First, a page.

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At the intersection of bookmaking and insurance

The owner of Oaklawn Park was on the hook for half of the $5m bonus offered to any horse who could sweep the Rebel Stakes, the Arkansas Derby, and the Kentucky Derby. Having seen Smarty Jones win the first two with aplomb, Charles Cella was not about to risk $2.5m should the colt win the big one. So he called his bookie, ahem, insurance broker, and increased his coverage:

In October, half of the Oaklawn bonus was insured by Levin Insurance Services of Goshen, Ky. When Smarty Jones captured the Arkansas Derby by running the final one-eighth of a mile in 12.5 seconds, the Cella family started work on insuring the remaining $2.5 million.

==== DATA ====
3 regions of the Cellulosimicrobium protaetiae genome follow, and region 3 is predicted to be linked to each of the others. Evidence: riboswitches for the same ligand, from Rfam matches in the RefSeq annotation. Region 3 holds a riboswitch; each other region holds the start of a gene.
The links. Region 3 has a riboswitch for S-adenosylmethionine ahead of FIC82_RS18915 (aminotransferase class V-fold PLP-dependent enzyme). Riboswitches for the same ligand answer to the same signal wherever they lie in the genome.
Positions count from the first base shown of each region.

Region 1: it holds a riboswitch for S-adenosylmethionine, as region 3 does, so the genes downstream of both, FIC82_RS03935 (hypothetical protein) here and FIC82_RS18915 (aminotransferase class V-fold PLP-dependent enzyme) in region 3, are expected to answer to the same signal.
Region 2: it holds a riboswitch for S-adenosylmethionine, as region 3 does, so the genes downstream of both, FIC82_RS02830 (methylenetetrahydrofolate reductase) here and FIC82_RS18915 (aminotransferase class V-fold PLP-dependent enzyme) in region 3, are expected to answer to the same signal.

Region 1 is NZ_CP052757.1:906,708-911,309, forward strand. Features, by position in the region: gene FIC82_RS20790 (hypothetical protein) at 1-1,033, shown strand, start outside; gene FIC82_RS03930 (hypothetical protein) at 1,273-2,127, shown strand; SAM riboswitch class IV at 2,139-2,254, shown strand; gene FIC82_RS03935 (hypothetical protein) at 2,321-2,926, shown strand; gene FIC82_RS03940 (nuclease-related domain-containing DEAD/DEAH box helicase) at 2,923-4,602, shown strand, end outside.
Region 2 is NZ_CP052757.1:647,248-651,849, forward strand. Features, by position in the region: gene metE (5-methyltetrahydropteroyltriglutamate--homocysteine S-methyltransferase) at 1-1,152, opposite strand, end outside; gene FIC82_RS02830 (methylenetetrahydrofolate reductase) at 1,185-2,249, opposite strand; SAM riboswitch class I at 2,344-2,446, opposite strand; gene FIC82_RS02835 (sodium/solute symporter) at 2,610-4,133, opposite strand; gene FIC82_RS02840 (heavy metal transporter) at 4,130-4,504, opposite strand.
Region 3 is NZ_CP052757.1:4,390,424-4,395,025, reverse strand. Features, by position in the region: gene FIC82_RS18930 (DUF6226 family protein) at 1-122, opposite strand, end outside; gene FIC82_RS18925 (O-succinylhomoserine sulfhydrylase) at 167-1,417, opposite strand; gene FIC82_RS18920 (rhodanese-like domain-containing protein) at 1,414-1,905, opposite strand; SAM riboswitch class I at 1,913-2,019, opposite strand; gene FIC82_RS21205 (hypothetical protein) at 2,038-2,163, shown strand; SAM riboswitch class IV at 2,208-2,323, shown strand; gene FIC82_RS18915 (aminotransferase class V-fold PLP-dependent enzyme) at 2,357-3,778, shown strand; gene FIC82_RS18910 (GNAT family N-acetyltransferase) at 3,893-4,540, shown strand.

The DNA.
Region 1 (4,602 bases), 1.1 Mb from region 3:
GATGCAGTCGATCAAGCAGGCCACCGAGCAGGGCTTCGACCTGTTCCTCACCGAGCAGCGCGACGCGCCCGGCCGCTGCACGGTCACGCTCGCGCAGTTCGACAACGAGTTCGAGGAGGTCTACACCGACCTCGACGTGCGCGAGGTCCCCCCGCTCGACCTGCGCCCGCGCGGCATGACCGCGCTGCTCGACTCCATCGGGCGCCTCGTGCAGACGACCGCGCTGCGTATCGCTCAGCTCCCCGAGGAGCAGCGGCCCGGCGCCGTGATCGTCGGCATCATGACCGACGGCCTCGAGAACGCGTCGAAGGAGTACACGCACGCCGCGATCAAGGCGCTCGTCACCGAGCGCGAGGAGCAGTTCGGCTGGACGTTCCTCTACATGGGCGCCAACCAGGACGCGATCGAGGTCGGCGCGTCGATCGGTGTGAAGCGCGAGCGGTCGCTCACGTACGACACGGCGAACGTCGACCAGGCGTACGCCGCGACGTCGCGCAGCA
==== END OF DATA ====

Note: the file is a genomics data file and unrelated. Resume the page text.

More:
..."We huddled up that Monday and called our broker and said, 'We've got to cover this horse because he's going to win this race,' " Lou Cella (Charles' son) said. "We closed the deal on Thursday before the Derby. It was last minute."

Why Thursday? That was after the post position draw, and the morning line of 9-2 had been set and evaluated by the betting market. Why not just bet in the parimutuel market at Churchill Downs, where private rooms are available for people of Mr. Cella's stature? Two reasons; first, to avoid reducing the odds by pouring half a million or so on Smarty in the parimutuel pool. Second, using the "broker" avoids the 15% takeout. Tracks and horsemen are currently agitating over rebate shops. The rebate shops kick back a significant percentage to high rollers who route their betting through them, avoiding the higher takeout in effect at the racetrack. I presume Mr. Cella will not be taking a lead role in the industry's efforts to derail the rebate shops.